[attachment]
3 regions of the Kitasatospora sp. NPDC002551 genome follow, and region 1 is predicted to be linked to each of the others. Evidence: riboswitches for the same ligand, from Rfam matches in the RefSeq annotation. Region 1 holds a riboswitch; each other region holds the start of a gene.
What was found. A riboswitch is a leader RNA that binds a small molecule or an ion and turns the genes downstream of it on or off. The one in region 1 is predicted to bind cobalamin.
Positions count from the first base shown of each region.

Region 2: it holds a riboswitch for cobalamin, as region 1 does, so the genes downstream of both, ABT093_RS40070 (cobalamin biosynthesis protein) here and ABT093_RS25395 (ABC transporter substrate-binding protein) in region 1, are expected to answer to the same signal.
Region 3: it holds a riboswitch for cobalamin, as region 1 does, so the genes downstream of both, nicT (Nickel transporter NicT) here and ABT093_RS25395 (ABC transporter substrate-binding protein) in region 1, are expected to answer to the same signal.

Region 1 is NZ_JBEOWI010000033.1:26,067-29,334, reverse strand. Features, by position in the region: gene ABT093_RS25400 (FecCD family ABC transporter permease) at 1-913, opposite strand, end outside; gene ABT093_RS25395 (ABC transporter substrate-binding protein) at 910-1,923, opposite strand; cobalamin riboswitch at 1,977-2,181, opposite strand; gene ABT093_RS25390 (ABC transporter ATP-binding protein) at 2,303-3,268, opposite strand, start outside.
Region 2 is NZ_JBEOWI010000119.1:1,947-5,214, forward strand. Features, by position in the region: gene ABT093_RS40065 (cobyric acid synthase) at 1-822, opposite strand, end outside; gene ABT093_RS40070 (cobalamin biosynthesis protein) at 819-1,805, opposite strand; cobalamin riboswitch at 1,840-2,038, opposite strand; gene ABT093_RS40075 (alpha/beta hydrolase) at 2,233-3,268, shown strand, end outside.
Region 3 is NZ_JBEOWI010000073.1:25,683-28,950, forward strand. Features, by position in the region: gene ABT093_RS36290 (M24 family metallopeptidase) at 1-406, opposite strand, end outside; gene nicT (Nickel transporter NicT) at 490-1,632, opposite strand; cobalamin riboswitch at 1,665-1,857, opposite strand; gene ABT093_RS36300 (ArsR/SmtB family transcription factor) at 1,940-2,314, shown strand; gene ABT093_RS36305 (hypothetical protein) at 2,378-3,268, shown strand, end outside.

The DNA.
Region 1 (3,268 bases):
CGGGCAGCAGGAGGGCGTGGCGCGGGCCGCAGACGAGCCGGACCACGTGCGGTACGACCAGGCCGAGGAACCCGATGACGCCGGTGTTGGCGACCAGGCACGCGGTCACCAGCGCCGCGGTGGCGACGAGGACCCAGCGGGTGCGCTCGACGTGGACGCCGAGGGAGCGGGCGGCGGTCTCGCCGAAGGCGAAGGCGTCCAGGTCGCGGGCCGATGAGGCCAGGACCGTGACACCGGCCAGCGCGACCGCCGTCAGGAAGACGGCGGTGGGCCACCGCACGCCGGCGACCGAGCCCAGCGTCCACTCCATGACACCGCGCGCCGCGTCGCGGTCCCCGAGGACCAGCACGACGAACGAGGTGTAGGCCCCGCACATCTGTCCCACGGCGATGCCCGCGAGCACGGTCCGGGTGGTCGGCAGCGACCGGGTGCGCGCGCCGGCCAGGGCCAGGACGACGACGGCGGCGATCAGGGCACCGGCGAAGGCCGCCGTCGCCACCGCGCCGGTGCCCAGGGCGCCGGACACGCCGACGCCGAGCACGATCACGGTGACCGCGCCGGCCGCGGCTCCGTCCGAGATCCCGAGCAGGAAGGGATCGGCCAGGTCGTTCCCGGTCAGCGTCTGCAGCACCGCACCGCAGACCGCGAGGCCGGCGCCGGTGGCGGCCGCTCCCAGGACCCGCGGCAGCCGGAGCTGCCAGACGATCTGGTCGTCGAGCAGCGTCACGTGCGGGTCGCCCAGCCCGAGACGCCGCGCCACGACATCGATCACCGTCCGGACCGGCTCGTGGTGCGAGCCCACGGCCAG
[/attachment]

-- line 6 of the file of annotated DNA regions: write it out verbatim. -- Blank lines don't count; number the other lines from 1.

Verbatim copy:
Region 1 is NZ_JBEOWI010000033.1:26,067-29,334, reverse strand. Features, by position in the region: gene ABT093_RS25400 (FecCD family ABC transporter permease) at 1-913, opposite strand, end outside; gene ABT093_RS25395 (ABC transporter substrate-binding protein) at 910-1,923, opposite strand; cobalamin riboswitch at 1,977-2,181, opposite strand; gene ABT093_RS25390 (ABC transporter ATP-binding protein) at 2,303-3,268, opposite strand, start outside.